It must have been nearly three decades ago when I had to gather dirt from a cemetery for the first time; it was nerve wrecking to do so because I am not really fond of cemeteries. Besides, I felt like the whole planet was watching every single step I took on that morning. Little I knew back then that I would have to repeat this operation many times in my life. Well, it does get easier when you know what you are doing and why and not just following someone else’s brief instructions and getting it done, because it has to get done.

Let us begin with the ethics of cemetery-dirt gathering. Do it with a purpose, do it respectfully and without enslaving spirits. Let me address point by point these two guiding principles.

Purpose:

There are some practitioners of magic that simply go about from cemetery to cemetery collecting dirt from famous graves just to have them in their arsenal in case the needs arises to use them.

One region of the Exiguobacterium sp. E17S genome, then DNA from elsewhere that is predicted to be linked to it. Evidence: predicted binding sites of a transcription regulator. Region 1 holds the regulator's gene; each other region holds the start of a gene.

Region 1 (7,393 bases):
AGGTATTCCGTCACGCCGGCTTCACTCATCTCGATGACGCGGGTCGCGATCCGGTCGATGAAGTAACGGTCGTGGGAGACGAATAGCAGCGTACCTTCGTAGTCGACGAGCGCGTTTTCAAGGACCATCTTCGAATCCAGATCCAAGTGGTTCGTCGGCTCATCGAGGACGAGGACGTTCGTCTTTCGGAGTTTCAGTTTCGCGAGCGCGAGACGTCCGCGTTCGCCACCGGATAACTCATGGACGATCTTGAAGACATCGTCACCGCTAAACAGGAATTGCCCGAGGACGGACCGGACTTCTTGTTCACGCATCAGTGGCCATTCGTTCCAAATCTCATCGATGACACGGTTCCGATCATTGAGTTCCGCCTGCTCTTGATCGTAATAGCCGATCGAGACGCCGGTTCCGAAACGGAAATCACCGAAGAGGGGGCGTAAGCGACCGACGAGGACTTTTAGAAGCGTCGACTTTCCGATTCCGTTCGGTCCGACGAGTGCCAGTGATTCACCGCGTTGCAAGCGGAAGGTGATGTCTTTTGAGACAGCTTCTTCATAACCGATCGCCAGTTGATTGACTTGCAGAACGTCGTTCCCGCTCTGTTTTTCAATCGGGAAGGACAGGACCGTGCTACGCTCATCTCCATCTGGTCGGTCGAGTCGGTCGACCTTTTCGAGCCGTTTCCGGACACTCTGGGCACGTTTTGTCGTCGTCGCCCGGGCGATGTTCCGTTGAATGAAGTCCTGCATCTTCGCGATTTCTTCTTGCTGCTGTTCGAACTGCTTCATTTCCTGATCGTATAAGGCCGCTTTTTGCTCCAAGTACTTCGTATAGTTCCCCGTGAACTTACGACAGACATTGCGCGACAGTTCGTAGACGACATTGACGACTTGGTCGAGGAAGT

Here is what I think of that practice. Would you fill up your pantry with food that will expire and ingest it no matter what a decade later? I happen to think that when you operate with a purpose, an immediate purpose, the dirt you gather has more power and it will yield more effective results. If you do not believe me, then test it out yourself. Gather dirt, let it sit on a shelf and then, when the need arises, say 5 years later, use that dirt and see if you can solve the situation at hand just as effectively. There is a process of conscious gathering of strength and momentum as you prepare a magical working which should not be interrupted; it is like putting together a cake. Would you mix the batter and let it sit on a shelf a day or two before putting it in the oven? It could very well be that being a dirt collector is just your thing, ok then so be it, but the purpose and energy behind each collection must then be carefully catalogued and noted so when you finally decide to use that dirt you can recall that particular state of mind and get again into that groove to impart the working with the appropriate energy.